‘Ripley’ ending explained: Does Tom get away with his crimes?
(Credits: Netflix)

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‘Ripley’ ending explained: Does Tom get away with his crimes?

Ripley, the gorgeously shot Netflix series adapted from Patricia Highsmith’s classic, is now streaming on the platform. Helmed by Academy Award winner Steve Zaillian and featuring the talented Andrew Scott as a con artist, the show takes viewers on a familiar journey through the picturesque landscapes of Italy.

The series revolves around Tom Ripley, who is initially hired by a wealthy businessman, Herbert Greenleaf, to persuade his son, Dickie, to return to America from his lavish lifestyle in Italy. However, upon his arrival in Italy and witnessing Dickie’s extravagant life, Tom’s plans quickly change. The rest of the story unfolds as we witness to what lengths Tom would go to maintain his newfound life of luxury.

Tom travels from New York to Naples, Atrani, San Remo, Rome, and eventually, Venice. In the final episode, we see Tom living in luxury in his Venice manor, a butler and maid in tow. Having orchestrated elaborate schemes to evade suspicion for all his murders and crimes, the last moments leave us wondering how much longer Tom really has till he ends up behind bars.

You can read our review of Ripley before you proceed to read our ending explainer.

But does Tom get caught? Ripley ending explained

By distorting sweet, gentle Dickie’s image to his loved ones and framing his death as a suicide, Tom manages to manipulate the authorities and elude capture. When he realises his cover might be blown soon, he stops impersonating Dickie, encashes some of Dickie’s traveller’s cheques, and reassumes his true identity without arousing suspicion.

However, Tom’s newfound sense of security is short-lived as unexpected visitors, including Marge and Dickie’s father, arrive in Italy. Despite his attempts to deflect suspicion and maintain his innocence, Tom finds himself facing scrutiny from the private investigator and Inspector Ravini, who comes very close to piecing together the truth behind his deception.

He manages to hoodwink Inspector Ravini by disguising himself and meeting him at his Venician home. He spins a different yarn for Alvin MacCarron, the private detective Herbert hired. Tom tells MacCarron that Dickie was secretly gay and in love with Tom. He convinces everyone that a combination of shame and a sense of failure in his artistic endeavours is what possibly drove Dickie to take his own life and that of Freddie’s. While pretending to be Dickie, the letter he wrote to his landlady in Rome, Signora Buffi, further convinces everyone that Dickie intended to kill himself or at least never return to his old life.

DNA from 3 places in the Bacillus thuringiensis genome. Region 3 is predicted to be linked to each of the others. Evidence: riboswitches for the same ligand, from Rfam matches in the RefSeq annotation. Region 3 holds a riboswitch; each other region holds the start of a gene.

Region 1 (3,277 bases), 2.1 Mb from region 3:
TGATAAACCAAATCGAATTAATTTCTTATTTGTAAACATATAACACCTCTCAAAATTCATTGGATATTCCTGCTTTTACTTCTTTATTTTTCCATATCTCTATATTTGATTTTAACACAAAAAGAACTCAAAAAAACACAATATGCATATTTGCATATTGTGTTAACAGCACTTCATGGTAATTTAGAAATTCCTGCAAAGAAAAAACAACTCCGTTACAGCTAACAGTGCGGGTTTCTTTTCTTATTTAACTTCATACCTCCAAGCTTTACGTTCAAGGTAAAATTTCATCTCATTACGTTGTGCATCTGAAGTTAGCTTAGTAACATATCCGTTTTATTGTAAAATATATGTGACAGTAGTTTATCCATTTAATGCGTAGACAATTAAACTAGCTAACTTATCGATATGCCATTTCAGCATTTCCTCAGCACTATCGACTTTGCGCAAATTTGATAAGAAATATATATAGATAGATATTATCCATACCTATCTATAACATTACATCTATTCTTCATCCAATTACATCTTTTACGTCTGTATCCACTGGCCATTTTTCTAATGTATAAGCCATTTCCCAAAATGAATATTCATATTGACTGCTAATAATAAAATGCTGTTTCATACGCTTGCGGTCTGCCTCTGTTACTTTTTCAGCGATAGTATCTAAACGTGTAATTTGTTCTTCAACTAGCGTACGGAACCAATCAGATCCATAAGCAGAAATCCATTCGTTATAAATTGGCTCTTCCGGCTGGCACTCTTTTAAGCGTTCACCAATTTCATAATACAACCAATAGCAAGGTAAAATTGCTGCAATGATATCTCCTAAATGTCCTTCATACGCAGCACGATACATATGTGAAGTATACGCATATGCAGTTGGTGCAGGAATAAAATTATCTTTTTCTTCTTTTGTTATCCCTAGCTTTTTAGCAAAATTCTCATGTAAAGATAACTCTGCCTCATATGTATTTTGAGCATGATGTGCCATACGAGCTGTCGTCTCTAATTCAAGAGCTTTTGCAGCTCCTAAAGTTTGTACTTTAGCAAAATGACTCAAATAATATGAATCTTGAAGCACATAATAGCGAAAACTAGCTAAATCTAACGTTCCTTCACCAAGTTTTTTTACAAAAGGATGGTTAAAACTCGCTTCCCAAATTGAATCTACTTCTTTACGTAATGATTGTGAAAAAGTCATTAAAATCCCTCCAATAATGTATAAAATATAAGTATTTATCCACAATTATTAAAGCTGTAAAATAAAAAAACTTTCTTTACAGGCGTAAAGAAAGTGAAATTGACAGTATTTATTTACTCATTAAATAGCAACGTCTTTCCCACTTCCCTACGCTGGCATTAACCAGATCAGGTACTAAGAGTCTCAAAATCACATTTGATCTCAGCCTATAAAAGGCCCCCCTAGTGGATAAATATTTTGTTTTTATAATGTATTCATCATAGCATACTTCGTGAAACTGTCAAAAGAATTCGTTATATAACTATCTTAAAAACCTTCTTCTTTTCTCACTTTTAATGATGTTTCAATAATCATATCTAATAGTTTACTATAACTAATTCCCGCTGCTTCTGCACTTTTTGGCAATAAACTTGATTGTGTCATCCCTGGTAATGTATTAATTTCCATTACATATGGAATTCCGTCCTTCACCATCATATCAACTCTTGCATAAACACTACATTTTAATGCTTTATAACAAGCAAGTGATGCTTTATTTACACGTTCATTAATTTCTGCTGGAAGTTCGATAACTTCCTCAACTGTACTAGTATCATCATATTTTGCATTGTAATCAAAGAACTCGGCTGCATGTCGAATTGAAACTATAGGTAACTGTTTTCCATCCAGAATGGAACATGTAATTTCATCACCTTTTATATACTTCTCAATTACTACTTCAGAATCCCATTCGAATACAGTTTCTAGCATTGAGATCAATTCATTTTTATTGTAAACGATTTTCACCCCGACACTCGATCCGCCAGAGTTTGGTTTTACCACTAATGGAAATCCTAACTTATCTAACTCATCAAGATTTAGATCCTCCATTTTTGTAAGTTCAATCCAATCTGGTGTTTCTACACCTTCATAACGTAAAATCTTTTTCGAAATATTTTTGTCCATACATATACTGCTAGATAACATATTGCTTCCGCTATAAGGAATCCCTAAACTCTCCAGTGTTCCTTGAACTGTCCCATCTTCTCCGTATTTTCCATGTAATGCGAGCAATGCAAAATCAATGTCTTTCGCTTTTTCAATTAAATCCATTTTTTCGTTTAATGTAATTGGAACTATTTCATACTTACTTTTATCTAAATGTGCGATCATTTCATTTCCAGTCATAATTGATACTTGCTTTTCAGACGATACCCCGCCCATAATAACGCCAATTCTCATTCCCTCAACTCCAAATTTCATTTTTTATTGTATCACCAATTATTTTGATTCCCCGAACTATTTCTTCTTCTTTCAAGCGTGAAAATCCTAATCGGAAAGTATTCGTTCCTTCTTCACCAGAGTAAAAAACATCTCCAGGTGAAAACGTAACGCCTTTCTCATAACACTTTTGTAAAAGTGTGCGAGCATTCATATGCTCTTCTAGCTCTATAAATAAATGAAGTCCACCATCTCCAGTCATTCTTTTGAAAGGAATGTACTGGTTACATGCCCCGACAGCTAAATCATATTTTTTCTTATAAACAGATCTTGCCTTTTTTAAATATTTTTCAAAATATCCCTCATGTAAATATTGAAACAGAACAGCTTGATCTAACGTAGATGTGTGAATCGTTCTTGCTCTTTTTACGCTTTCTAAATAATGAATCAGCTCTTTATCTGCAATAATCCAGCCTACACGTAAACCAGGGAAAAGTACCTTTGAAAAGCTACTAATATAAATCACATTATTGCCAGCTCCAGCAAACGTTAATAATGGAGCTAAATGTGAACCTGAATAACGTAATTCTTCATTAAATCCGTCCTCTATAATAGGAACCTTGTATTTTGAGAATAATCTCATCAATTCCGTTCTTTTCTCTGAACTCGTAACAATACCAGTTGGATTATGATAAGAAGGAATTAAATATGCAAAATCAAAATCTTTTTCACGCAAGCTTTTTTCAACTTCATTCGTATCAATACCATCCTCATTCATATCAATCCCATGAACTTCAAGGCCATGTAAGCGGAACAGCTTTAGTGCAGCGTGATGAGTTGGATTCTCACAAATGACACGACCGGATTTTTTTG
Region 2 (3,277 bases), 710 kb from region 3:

Throughout the series, Andrew Scott delivers a tremendously enjoyable performance, portraying Tom Ripley as a quietly menacing, occasionally underconfident psychopath. Even Dakota Fanning’s Marge Sherwood capitalises on the attention she gets from the media and an Italian high society abuzz with gossipy murder stories. Marge not only ends up publishing her book My Atrani but secures a deal for her next book, where she promises to lean more into her relationship with Dickie as that is more of a hot topic now with his scandalous death.

Tom almost gets away with his crimes except for one little snag. Marge sends a copy of her new book to Inspector Ravini, who had shown an interest in it during his investigation. As he opens the book, he sees Dickie’s photo under Marge’s dedication, and finally, it clicks for him: Tom was pretending to be Dickie every time he met him in Rome.

Tom might still be able to evade capture. A new acquaintance in Venice, Reeves Minot, played by John Malkovich, also turns out to be a con artist. Tom gets a brand-new fake passport from Reeves named ‘Timothy Fanshaw’. Incidentally, Malkovich played Tom Ripley in an adaptation of Highsmith’s Ripley’s Game, the third novel in the Ripley series. 

Of course, Tom Ripley’s fate in Ripley is foreshadowed by his obsession with the Baroque painter Caravaggio. The show is lit the same way Caravaggio did his paintings, with a dramatic use of chiaroscuro. The painter, known for his volatile temperament and frequent brushes with the law, murdered a man named Ranuccio Tomassoni. He was sentenced to death, which forced him to flee Rome. But ultimately, he died under mysterious circumstances, believed to have been murdered.

You can watch Ripley on Netflix and check out the trailer here: